Cash in Hand, Want Better Looking Mate: Significant Resource Cues Raise Reported Mating Standards in Men
Resources are a cardinal component of male mate value in the sexual exchange between men and women. Inspired by theories and research suggesting a link between mating and resource constructs as well as studies linking money and valuations of others, the current study tests the hypothesis that cues to resource availability may lead to higher mating standards for men, but not women. Participants were exposed to either stacks of paper, a small sum of money (104 Singapore dollars ~USD$84), or a large sum of money (2600 Singapore dollars ~USD$2100). Consistent with the hypothesis, after male – but not female – participants handled a large sum of money, they raised their minimum requirements for a date. We discuss how the results are consistent with an evolutionary perspective on mating and how future research can further investigate environmentally contingent self-assessments and strategies.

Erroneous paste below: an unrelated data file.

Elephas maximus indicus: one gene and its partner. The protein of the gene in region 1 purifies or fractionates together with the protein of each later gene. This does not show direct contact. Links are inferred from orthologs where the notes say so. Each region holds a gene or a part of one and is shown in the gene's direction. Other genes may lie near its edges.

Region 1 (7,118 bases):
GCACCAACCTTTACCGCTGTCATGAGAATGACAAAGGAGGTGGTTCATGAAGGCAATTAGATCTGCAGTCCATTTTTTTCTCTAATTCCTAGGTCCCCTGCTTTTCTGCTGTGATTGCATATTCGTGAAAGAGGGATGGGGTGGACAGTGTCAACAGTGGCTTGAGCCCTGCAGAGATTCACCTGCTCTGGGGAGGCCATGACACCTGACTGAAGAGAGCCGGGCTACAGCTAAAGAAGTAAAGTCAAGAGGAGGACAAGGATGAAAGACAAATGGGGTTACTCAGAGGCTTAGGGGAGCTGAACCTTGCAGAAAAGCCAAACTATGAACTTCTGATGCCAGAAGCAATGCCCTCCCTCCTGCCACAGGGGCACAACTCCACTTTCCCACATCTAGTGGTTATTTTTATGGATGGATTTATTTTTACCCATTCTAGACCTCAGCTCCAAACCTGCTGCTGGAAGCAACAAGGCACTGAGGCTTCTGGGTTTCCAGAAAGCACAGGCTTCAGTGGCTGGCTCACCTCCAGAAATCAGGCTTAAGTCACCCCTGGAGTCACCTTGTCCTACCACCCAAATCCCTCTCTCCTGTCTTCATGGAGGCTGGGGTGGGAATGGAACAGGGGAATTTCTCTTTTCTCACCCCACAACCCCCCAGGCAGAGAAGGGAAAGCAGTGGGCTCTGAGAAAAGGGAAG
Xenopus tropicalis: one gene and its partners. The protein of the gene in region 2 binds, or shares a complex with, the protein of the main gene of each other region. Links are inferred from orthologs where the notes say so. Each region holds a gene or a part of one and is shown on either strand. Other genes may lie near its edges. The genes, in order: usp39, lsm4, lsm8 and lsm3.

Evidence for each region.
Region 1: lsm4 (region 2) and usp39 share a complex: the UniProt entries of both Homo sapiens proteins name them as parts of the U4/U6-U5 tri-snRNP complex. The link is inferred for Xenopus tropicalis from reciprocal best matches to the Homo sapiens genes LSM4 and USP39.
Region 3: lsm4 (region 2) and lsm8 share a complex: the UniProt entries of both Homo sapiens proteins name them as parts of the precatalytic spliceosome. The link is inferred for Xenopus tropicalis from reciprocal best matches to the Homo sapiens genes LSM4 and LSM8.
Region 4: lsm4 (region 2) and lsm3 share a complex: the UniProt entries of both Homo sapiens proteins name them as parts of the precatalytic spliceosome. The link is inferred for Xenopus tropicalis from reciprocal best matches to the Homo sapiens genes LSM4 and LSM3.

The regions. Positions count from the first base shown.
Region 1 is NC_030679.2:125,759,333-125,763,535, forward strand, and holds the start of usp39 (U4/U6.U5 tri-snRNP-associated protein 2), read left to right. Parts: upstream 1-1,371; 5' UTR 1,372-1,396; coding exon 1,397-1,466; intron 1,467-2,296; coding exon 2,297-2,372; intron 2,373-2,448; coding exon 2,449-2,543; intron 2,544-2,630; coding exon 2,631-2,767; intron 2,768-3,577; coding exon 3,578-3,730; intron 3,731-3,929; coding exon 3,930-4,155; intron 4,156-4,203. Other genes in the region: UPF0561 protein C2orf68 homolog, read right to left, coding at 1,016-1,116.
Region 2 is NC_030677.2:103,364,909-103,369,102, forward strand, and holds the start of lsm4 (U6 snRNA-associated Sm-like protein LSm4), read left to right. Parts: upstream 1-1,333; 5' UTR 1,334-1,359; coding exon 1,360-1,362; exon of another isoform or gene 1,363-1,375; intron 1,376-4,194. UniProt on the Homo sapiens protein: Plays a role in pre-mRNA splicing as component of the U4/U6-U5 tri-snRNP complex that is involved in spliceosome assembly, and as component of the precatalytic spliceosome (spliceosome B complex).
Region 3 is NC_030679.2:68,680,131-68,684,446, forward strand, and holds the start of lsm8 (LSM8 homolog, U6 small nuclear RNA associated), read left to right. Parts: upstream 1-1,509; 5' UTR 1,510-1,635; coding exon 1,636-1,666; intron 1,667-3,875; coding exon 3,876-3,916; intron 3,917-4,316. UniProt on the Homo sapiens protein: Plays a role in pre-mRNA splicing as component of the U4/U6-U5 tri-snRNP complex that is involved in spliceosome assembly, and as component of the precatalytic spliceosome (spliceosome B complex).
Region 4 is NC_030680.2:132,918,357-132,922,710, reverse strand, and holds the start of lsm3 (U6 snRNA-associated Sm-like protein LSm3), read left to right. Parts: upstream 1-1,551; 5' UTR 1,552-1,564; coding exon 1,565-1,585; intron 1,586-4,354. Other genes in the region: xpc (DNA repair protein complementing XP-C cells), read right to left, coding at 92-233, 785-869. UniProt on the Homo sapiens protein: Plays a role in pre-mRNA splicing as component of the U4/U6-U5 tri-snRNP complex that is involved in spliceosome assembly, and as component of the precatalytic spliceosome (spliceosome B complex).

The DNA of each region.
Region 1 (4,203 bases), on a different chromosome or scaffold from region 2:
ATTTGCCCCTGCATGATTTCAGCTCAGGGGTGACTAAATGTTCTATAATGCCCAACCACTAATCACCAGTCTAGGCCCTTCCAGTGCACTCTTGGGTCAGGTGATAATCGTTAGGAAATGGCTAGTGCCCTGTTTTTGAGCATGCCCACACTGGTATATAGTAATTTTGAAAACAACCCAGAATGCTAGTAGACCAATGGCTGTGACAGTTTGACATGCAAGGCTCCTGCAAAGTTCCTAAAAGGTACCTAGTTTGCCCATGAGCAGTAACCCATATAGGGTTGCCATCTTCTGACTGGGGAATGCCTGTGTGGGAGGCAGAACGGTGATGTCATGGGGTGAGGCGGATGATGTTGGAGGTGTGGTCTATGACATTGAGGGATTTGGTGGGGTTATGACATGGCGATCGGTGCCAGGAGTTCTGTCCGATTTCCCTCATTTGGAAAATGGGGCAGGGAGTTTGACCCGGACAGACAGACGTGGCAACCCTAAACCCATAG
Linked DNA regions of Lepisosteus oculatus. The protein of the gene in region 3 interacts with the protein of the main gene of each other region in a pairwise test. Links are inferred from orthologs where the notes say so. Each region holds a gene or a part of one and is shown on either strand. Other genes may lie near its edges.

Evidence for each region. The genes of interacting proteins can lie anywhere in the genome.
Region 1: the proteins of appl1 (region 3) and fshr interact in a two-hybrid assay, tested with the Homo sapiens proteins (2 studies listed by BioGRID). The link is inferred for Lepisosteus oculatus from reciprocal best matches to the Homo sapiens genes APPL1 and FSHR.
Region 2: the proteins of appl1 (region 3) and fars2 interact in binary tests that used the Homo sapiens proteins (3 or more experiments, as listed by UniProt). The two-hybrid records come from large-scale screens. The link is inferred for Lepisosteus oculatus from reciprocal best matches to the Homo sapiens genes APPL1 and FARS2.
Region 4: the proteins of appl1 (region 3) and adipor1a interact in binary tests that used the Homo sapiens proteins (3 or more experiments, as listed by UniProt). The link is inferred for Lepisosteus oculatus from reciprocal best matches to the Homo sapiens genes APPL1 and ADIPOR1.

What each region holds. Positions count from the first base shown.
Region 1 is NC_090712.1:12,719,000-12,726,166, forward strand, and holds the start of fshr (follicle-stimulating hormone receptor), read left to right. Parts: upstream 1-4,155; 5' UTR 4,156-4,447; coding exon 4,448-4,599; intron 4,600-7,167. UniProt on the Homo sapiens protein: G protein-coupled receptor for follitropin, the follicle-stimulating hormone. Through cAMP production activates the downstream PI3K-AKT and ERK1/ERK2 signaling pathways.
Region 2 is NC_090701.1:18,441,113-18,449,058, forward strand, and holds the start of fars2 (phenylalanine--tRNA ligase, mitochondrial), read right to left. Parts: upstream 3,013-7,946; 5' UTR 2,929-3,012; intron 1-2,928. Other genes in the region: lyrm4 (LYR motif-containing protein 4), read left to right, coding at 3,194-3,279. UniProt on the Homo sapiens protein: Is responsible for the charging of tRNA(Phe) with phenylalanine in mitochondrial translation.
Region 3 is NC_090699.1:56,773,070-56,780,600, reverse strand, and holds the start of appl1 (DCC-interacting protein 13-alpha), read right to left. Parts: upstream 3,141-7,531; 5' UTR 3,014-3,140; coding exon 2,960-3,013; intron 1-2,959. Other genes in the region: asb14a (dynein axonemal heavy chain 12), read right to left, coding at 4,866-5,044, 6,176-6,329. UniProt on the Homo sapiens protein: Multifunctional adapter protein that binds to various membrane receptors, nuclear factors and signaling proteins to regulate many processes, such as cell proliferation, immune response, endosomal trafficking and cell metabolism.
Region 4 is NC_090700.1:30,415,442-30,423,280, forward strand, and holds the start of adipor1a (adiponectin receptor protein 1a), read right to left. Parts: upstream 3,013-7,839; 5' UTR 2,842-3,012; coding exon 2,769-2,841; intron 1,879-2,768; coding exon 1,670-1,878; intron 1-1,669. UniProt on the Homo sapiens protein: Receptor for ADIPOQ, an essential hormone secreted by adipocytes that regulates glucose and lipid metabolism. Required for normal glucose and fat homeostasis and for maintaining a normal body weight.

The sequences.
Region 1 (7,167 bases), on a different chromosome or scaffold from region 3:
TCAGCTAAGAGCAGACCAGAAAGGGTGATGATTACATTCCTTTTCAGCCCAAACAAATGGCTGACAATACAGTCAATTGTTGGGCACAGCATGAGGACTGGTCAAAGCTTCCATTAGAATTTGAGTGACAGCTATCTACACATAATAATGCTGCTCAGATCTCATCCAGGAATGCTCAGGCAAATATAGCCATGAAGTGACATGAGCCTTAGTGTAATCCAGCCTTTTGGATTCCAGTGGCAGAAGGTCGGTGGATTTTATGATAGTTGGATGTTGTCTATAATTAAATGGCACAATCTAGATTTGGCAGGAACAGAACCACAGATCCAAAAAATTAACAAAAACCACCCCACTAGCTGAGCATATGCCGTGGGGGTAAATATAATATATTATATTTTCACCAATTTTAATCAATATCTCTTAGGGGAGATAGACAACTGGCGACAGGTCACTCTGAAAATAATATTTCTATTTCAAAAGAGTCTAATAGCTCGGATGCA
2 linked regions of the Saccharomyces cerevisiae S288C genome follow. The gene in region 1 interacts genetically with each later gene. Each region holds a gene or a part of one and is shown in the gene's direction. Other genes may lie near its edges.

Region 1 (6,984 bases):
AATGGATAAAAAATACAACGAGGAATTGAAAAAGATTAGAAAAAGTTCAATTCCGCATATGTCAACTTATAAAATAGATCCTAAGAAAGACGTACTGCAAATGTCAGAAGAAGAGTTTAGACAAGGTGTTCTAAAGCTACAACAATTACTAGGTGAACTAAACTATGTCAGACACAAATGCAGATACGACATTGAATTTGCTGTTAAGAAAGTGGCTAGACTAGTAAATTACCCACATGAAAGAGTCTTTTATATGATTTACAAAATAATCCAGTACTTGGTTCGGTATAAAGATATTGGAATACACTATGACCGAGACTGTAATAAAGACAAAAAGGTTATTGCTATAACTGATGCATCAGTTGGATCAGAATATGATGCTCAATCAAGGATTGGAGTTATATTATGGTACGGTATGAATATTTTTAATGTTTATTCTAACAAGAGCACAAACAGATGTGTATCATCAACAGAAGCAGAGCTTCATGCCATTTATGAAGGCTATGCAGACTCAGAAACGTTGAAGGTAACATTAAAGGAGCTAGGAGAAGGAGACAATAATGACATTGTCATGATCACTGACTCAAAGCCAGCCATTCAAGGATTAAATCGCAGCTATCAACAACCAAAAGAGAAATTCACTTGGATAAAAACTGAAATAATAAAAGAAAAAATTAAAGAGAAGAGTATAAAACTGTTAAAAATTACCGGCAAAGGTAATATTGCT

Evolutionary psychology, Sex differences, Mate preferences, Mating, Matingstandards, Money, Priming, Resourcecues
Gender and Sexuality | Personality and Social Contexts | Social Psychology
Personality and Individual Differences
YONG, Jose C., & LI, Norman P..(2012). Cash in Hand, Want Better Looking Mate: Significant Resource Cues Raise Reported Mating Standards in Men. Personality and Individual Differences, 53(1), 55-58.
Available at: http://ink.library.smu.edu.sg/soss_research/1052